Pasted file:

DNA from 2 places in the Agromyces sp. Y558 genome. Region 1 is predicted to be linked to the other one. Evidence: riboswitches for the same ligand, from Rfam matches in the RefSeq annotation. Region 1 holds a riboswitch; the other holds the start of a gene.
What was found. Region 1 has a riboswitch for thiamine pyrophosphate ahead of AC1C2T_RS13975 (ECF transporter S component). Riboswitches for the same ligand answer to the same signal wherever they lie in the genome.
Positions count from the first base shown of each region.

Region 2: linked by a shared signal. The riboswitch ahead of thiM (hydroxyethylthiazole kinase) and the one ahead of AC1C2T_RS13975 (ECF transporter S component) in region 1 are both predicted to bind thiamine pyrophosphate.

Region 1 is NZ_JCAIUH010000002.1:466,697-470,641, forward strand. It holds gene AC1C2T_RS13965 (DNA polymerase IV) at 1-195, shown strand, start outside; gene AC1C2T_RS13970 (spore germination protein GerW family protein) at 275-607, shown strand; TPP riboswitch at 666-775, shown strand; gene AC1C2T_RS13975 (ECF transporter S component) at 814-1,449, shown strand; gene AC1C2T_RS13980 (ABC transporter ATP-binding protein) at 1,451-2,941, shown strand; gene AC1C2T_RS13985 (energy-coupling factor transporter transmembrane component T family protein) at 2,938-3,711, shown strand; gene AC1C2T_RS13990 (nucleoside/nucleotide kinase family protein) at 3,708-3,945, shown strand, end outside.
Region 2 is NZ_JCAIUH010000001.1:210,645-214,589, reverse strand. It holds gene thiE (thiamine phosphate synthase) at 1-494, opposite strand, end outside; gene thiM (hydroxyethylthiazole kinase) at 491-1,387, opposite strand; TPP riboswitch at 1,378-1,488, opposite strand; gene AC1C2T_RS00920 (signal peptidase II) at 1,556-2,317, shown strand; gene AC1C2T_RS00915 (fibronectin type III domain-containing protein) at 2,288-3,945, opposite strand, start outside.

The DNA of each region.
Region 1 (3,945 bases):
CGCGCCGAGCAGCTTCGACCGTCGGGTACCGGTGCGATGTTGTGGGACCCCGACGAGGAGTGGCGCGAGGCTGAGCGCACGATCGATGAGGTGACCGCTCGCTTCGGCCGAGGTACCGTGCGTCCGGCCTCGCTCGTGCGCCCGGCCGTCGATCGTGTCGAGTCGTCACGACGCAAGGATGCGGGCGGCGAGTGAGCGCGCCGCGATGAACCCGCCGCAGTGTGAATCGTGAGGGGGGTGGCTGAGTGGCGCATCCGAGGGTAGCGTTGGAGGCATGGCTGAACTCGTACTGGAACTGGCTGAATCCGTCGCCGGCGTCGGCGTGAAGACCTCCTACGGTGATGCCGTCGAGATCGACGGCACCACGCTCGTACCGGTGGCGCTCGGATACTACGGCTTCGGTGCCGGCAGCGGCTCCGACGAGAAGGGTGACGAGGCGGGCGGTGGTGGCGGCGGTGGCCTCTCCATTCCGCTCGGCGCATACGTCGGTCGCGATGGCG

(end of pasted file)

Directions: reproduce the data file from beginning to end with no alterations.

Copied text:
DNA from 2 places in the Agromyces sp. Y558 genome. Region 1 is predicted to be linked to the other one. Evidence: riboswitches for the same ligand, from Rfam matches in the RefSeq annotation. Region 1 holds a riboswitch; the other holds the start of a gene.
What was found. Region 1 has a riboswitch for thiamine pyrophosphate ahead of AC1C2T_RS13975 (ECF transporter S component). Riboswitches for the same ligand answer to the same signal wherever they lie in the genome.
Positions count from the first base shown of each region.

Region 2: linked by a shared signal. The riboswitch ahead of thiM (hydroxyethylthiazole kinase) and the one ahead of AC1C2T_RS13975 (ECF transporter S component) in region 1 are both predicted to bind thiamine pyrophosphate.

Region 1 is NZ_JCAIUH010000002.1:466,697-470,641, forward strand. It holds gene AC1C2T_RS13965 (DNA polymerase IV) at 1-195, shown strand, start outside; gene AC1C2T_RS13970 (spore germination protein GerW family protein) at 275-607, shown strand; TPP riboswitch at 666-775, shown strand; gene AC1C2T_RS13975 (ECF transporter S component) at 814-1,449, shown strand; gene AC1C2T_RS13980 (ABC transporter ATP-binding protein) at 1,451-2,941, shown strand; gene AC1C2T_RS13985 (energy-coupling factor transporter transmembrane component T family protein) at 2,938-3,711, shown strand; gene AC1C2T_RS13990 (nucleoside/nucleotide kinase family protein) at 3,708-3,945, shown strand, end outside.
Region 2 is NZ_JCAIUH010000001.1:210,645-214,589, reverse strand. It holds gene thiE (thiamine phosphate synthase) at 1-494, opposite strand, end outside; gene thiM (hydroxyethylthiazole kinase) at 491-1,387, opposite strand; TPP riboswitch at 1,378-1,488, opposite strand; gene AC1C2T_RS00920 (signal peptidase II) at 1,556-2,317, shown strand; gene AC1C2T_RS00915 (fibronectin type III domain-containing protein) at 2,288-3,945, opposite strand, start outside.

The DNA of each region.
Region 1 (3,945 bases):
CGCGCCGAGCAGCTTCGACCGTCGGGTACCGGTGCGATGTTGTGGGACCCCGACGAGGAGTGGCGCGAGGCTGAGCGCACGATCGATGAGGTGACCGCTCGCTTCGGCCGAGGTACCGTGCGTCCGGCCTCGCTCGTGCGCCCGGCCGTCGATCGTGTCGAGTCGTCACGACGCAAGGATGCGGGCGGCGAGTGAGCGCGCCGCGATGAACCCGCCGCAGTGTGAATCGTGAGGGGGGTGGCTGAGTGGCGCATCCGAGGGTAGCGTTGGAGGCATGGCTGAACTCGTACTGGAACTGGCTGAATCCGTCGCCGGCGTCGGCGTGAAGACCTCCTACGGTGATGCCGTCGAGATCGACGGCACCACGCTCGTACCGGTGGCGCTCGGATACTACGGCTTCGGTGCCGGCAGCGGCTCCGACGAGAAGGGTGACGAGGCGGGCGGTGGTGGCGGCGGTGGCCTCTCCATTCCGCTCGGCGCATACGTCGGTCGCGATGGCG